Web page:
A third factor is deal size. Even if a lender operates in a specialized space, size still constrains certain large lenders. It’s economics – the same amount of time and effort is required to properly put together a $5 million financing as a $50 million one; when you’re managing billions, you’re simply not going to spend a lot of time on smaller deals. This means less competition for smaller deal sizes…in fact, we typically run into competition once a client is looking for $20 million or more.
On the flip side, we rarely have to compete when someone is looking for $5-$10 million, and there are fundamentally more smaller companies out there than larger ones. This gives us a unique opportunity to review a larger number of borrowers and try to pick the ones that we think will grow successfully. Essentially, this allows us to get in early – we’re happy to see competition appear once the client has grown and where we have rights of first refusal for any new financing, prepayment penalties that discourage clients from looking elsewhere, etc.
OHP is known for its high selectivity, but does this approach unduly limit your number of potential deals? Does it ever become an obstacle?
We’re fortunate in that we review a large number of smaller transactions, and we can be picky. If we were solely focused on larger deals, our selectivity could easily become a problem. From our standpoint, we are disciplined and steadfastly refuse to chase markets we find unattractive. We have not extended credits to certain submarkets for a number of years because of competition or because we’re waiting for the market to turn. In the meantime, we continuously look for ways to explore new asset classes and or to acquire further specialized knowledge.
Has your deal screening process changed as interest rates rise?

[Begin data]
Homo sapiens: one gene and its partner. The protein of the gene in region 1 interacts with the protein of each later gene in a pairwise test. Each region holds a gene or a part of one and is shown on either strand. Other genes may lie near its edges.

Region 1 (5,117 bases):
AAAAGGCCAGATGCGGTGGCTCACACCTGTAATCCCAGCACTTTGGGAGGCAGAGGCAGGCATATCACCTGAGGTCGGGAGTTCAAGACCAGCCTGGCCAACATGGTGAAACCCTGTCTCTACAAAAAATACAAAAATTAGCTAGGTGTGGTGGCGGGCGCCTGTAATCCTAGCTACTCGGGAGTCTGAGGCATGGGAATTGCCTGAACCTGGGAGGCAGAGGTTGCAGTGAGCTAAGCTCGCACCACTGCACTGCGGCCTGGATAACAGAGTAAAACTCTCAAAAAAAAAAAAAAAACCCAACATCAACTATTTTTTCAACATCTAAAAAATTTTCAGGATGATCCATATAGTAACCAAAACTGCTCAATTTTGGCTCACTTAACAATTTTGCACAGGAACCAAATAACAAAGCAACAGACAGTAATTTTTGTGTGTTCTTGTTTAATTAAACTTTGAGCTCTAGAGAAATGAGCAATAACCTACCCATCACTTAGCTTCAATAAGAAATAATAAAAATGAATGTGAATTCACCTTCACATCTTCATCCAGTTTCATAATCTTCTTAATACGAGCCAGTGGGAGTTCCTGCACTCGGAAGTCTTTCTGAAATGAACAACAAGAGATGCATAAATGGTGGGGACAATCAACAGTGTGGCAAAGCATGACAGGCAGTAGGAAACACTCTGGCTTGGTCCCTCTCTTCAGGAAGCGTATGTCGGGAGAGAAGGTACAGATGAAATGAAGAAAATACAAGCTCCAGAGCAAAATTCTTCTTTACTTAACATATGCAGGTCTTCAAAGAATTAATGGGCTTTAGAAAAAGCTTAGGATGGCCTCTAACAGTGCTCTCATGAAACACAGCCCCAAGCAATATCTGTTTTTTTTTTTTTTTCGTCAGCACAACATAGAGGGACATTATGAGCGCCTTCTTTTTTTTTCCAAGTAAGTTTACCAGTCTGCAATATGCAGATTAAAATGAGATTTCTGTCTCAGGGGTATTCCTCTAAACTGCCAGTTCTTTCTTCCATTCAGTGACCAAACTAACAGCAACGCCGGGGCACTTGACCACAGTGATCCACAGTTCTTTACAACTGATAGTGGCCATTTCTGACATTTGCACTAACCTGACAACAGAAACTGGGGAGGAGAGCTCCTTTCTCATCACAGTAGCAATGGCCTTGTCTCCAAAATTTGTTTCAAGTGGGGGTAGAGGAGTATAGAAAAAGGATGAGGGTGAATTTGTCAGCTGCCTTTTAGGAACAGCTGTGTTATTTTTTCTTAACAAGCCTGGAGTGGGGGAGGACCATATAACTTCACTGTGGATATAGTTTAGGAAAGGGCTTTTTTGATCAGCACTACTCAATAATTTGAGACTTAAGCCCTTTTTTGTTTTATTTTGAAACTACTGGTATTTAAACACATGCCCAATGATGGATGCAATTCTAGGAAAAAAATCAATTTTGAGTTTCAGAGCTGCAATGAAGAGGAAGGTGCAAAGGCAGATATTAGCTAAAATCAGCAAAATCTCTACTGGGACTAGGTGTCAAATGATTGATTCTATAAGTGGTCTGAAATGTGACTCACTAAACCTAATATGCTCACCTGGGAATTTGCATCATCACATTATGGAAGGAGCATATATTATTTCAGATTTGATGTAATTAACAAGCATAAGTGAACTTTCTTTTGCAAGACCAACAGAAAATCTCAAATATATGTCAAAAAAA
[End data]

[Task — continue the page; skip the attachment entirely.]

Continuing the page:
No, we haven’t changed a thing. We are opportunistic investors and even difficult assets can be financed profitably with the right structures and at the right advance/loan-to-value rates. When we start looking at a new asset class, we start small and at low advance rates. Our coupon rates are, in most cases, indexed to either LIBOR or the prime rate, and thus will ratchet upwards along with benchmark rates.
What do you tell investors who believe lack of good deal flow is a key issue in the private debt space?
We reiterate that while it may be an issue for some, it really isn’t one for us. We have been in this business for more than twenty years, and as a result, our network of contacts for potential transactions is very extensive. In fact, nearly half of our originations come via referrals from past or existing clients, and roughly one-third come via various intermediaries – brokers, advisors, attorneys, accountants, etc. – with whom we have done business in the past. Taken together, these categories represent the majority of our deal flow.
What are some of the common questions/concerns you’re getting from investors these days?
Given the normalization in monetary policy underway, a fairly common question is on our default rate and losses to date. More specifically, investors want to know what we expect to experience once a recession hits. Historically, we have seen about a 10% default rate in terms of number of deals, but we have generally been able to work out those credits without any capital losses. During a recession, I think it is reasonable to expect defaults to rise, but that’s the advantage of bespoke structured finance transactions; given the nature and very careful structuring of our loans, we’re confident the impact on our portfolio will be less than the market and industry averages.